Prairie Post (East Edition)
Researchers and farmers working together in all regions
Farmers all over Alberta benefit from 12 regional non-profit agriculture innovation hubs that perform research relevant to producers in their area. Beyond the research, the hubs network among themselves, facilitate producer to producer communication and support students exploring or working towards a career in agriculture. These hubs are key to strengthening agriculture in Alberta.
Each hub focuses on issues in their region, but they share insights with each other on everything from techniques to communication strategies. They also collaborate to access research funding and work on projects that illustrate how methods or crop choices work across the varied landscape and climate regions of the province
Innovation hubs attract producers who are keen to improve practices and share experiences with the broader community. The boards of directors are typically comprised of producers who network with fellow farmers to determine the research in demand to establish best practices.
Hubs hold extension events to allow community members to follow the progress of projects. They also recognize that producers want to hear from other producers and to see large-scale implementation of new methods in real life conditions. When possible, they facilitate field days on members’ farms. Cooperative learning in the field “One of our board members is avid about soil health,” said Becky Doherty, general manager at West-Central Forage Association (WCFA). “As well as supporting our association, he is also a member of several other associations and is keen to share his knowledge through extension events. We recently held a well-attended, successful field day on cover crops at his farm.”
Chinook Applied Research Association (CARA) were recently able to host a field day to look at ultra-early wheat seeding.
“There’s been some work done on seeding in early April, so Gould Ranching decided to seed a few 100 acres to test it,” explained Dianne Westerlund, general manager at CARA. “The field day made a great connection between the research that’s been done, the producers who went out and did the seeding and the attending farmers who asked questions all afternoon.”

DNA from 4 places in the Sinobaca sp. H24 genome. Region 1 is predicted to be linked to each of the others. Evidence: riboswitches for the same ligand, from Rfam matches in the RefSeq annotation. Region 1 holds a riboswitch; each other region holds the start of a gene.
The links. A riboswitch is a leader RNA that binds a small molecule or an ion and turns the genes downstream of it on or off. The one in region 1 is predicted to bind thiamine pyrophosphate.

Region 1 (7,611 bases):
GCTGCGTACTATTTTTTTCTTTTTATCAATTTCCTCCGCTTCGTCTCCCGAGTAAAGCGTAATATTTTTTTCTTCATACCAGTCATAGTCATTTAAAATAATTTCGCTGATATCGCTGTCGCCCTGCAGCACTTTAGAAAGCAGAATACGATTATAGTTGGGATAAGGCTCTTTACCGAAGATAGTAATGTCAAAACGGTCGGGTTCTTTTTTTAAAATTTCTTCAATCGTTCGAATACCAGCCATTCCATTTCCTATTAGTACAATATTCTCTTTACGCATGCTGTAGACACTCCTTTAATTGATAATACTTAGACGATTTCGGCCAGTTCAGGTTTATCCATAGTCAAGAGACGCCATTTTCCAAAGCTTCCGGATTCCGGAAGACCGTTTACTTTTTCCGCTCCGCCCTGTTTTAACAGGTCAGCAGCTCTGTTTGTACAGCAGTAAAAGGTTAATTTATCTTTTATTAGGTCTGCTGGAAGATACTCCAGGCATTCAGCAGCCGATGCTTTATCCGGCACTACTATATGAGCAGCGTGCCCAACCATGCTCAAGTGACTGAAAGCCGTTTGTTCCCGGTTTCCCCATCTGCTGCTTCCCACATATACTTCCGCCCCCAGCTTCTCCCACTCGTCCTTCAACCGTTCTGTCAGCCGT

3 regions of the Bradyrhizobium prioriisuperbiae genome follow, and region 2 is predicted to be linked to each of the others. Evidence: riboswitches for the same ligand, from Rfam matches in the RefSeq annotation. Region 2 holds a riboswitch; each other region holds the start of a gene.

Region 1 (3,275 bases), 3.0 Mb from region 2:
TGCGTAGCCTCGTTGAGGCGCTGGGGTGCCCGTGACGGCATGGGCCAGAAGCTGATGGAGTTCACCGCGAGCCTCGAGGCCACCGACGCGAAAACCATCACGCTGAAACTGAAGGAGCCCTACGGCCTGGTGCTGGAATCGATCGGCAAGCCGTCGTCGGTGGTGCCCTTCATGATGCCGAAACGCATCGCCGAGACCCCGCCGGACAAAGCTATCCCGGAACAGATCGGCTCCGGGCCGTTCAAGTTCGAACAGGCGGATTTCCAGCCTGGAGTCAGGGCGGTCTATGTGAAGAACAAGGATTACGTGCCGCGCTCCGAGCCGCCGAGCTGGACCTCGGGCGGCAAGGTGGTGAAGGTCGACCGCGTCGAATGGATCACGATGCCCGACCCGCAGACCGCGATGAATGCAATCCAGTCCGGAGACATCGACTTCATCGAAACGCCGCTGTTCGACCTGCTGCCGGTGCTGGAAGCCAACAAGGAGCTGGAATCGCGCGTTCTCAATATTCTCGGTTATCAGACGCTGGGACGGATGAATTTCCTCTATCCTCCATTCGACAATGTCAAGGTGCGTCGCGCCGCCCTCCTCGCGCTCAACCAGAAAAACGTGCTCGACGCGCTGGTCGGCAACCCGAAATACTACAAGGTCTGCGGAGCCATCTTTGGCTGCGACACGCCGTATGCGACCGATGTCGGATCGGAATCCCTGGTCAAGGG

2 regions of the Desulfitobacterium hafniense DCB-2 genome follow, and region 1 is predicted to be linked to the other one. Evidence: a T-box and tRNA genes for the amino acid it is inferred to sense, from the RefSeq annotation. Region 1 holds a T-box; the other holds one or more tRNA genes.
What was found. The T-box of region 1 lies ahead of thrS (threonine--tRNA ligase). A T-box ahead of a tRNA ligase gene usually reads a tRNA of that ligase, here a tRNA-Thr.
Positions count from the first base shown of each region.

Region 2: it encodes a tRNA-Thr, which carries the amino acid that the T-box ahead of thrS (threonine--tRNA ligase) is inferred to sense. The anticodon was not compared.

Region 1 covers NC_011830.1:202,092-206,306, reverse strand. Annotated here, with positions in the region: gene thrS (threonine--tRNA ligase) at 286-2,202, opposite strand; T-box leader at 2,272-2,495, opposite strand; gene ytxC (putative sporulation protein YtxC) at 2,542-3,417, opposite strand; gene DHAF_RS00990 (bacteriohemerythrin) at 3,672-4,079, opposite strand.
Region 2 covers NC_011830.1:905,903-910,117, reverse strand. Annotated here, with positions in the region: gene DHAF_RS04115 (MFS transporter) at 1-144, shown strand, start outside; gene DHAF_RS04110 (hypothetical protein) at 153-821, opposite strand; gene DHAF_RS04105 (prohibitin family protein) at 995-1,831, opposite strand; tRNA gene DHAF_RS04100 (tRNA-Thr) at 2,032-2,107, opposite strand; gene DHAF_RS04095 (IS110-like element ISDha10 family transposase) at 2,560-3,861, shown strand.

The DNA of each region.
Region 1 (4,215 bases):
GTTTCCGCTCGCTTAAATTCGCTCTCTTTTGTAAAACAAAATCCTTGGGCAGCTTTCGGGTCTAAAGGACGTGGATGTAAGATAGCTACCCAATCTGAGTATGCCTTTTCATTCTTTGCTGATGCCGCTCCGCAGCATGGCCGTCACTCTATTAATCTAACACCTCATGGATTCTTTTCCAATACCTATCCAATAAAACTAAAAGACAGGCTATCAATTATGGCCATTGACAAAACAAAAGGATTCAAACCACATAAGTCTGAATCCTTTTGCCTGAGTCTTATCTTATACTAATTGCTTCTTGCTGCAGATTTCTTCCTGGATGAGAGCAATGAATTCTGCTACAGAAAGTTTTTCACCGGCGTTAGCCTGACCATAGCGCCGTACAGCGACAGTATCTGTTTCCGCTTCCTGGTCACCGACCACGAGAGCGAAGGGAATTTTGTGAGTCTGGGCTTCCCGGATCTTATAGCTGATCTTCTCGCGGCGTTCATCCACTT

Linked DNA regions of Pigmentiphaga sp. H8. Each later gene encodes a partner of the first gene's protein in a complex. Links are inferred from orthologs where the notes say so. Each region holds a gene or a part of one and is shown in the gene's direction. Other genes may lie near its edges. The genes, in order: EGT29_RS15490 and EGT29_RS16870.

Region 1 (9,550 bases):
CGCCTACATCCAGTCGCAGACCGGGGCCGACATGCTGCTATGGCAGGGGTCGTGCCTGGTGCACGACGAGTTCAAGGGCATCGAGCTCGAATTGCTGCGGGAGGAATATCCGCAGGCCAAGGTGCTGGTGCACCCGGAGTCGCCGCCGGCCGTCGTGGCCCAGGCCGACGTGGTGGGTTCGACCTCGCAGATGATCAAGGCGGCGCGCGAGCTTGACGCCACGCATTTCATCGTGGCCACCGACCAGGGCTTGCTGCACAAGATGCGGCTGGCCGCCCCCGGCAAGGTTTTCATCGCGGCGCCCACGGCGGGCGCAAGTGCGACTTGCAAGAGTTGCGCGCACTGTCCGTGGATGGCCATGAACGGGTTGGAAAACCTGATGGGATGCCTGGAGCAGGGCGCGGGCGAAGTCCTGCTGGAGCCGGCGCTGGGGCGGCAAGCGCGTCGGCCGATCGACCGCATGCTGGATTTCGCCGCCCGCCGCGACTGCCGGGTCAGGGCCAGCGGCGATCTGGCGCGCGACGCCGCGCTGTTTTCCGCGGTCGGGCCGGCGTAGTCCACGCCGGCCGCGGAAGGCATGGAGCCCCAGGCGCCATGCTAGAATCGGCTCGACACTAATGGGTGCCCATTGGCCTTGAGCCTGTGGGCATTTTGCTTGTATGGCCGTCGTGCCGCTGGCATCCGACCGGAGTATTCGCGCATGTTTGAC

Hubs are also reaching out to young people. For example, CARA holds farm safety camps and goes on school visits. They present to students in agriculture options classes and at the Agriculture School of Excellence in Altario. Fostering the next generation As non-profits, innovation hubs can access grants to hire students. Some of these students go on to pursue a career in agriculture.
“One local student worked one summer with us, finished her degree and came back as a full-time employee in our soil health lab,” said Westerlund.
Examples like this exist in other innovation hubs. The extension coordinator at Peace Country Beef and Forage Association (PCBFA), Johanna Murray started out as an intern.
“I came on in 2019 right after I finished my college diploma,” said Murray. “I had worked on a cattle ranch, and I’d done school, so I thought I would see what research was like.” The planned 6-month internship led to a permanent position with the organization.
Digital bridge to the community
PCBFA has a unique extension method that allows them to reach a broad audience.
“I run our podcast, Coffee, Cows and Crops,” said Murray. “It gives us the opportunity to share information that isn’t tied to specific funding goals. We can pivot based on what is happening in the industry a little more easily.”
Murray explained that last year she was able to bring drought experts to the podcast to help producers deal with that immediate challenge.
Webinars are another way for hubs to connect remotely with their audiences.
“We made the pivot to webinars during Covid, so we will probably do a couple of winter webinar series,” said Murray. “It’s accessible and then nobody has to drive in blizzards (to attend).”
Sometimes hubs can narrow in on an under-serviced audience. WCFA offers an annual Ladies’ Ranching Retreat offering professional and skill development as well as networking and self-care to women in the agriculture industry. They created the event to support women involved in the farm. They learn new skills and meet new people, building a sense of community.
“Women are juggling ranch tasks while also being mothers. We need to support and empower them,” said Doherty.
Agriculture innovation hubs strive for improvement in agriculture practices through research, by sharing with the community, and inspiring future generations to bring their best to the fields.